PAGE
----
American Humanist Association Meets with Obama Administration to Discuss National Policy
(Washington, DC, February 26, 2010) The American Humanist Association (AHA), as a member of the Secular Coalition for America, participated in a meeting with the Obama Administration on Friday, February 26, to discuss issues of concern to the nontheist movement. The Secular Coalition for America's Briefing with the Obama Administration marked the first time in history a presidential administration has held a national policy briefing with the nontheist community, signaling an unprecedented enthusiasm and willingness on the part of the Executive Branch to include nontheists in public discourse.
“We are very pleased to have had this opportunity to talk with the White House about issues that are important to the nontheist community,” said Roy Speckhardt, executive director of the American Humanist Association. “Too often, nontheists have been disregarded by politicians and the public only because we don’t happen to believe in a god. But by President Obama giving us a seat at the table, he has sent a powerful message that we hope others will also embrace: What unites us is that we are all Americans--not that we all share a belief in the same god or any god. There is no faith prerequisite in wanting what’s best for our country.”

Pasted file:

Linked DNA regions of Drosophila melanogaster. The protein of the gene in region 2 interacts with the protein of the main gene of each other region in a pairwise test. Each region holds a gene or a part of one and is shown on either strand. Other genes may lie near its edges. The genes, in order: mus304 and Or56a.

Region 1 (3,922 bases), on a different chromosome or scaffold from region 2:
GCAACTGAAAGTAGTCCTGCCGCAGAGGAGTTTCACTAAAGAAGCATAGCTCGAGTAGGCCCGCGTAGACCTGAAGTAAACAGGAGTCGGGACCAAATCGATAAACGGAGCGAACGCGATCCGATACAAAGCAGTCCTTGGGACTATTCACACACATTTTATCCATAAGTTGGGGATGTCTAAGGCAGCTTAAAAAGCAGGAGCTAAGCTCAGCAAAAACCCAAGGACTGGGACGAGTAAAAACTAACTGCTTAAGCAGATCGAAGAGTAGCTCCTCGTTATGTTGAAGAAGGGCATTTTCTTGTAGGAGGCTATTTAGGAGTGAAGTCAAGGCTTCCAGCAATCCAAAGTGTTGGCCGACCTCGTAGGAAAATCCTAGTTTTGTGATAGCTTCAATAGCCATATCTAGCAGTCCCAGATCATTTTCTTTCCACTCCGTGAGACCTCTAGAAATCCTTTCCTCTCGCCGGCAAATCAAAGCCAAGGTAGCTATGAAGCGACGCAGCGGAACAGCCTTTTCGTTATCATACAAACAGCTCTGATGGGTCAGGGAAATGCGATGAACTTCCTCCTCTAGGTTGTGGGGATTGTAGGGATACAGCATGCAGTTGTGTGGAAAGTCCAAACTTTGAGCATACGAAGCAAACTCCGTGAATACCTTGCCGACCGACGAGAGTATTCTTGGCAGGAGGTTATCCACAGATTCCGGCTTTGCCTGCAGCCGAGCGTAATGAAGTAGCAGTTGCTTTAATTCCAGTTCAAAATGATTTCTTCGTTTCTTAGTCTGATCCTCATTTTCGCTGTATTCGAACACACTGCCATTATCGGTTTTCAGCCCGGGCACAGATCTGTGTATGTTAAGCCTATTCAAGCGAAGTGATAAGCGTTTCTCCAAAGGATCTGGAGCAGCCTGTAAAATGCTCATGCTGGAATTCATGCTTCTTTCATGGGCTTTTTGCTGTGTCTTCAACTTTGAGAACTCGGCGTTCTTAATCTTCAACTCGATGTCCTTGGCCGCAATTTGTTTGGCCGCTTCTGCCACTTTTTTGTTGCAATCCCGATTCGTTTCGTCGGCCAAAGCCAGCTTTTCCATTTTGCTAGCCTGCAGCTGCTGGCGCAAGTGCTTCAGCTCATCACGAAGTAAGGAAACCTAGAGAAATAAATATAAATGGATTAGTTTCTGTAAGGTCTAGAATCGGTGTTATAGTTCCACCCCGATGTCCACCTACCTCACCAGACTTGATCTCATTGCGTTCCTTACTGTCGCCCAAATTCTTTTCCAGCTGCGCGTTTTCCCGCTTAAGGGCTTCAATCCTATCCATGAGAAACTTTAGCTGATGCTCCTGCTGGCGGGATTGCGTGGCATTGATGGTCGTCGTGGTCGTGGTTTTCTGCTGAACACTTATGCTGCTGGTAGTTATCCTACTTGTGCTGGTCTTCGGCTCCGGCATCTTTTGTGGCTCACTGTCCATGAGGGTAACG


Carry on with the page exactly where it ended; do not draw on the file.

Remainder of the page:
In addition to Speckhardt, the American Humanist Association representatives meeting with White House officials included David Niose, president of the AHA, community leaders Jennifer and Philip Kalmanson, business leader Steve Rade, and AHA staff members Karen Frantz and Maggie Ardiente. The issues discussed included ways to improve the Faith-Based Initiative, ending military proselytizing, and protecting children from neglect and abuse that can occur due to a lack of government oversight over faith-healing treatment providers.
“We are optimistic that this is just the first of many such meetings with the Obama administration,” said Speckhardt.
The American Humanist Association (www.americanhumanist.org) advocates for the rights and viewpoints of humanists. Founded in 1941 and headquartered in Washington, D.C., its work is extended through more than 100 local chapters and affiliates across America.
Humanism is the idea that you can be good without a belief in God.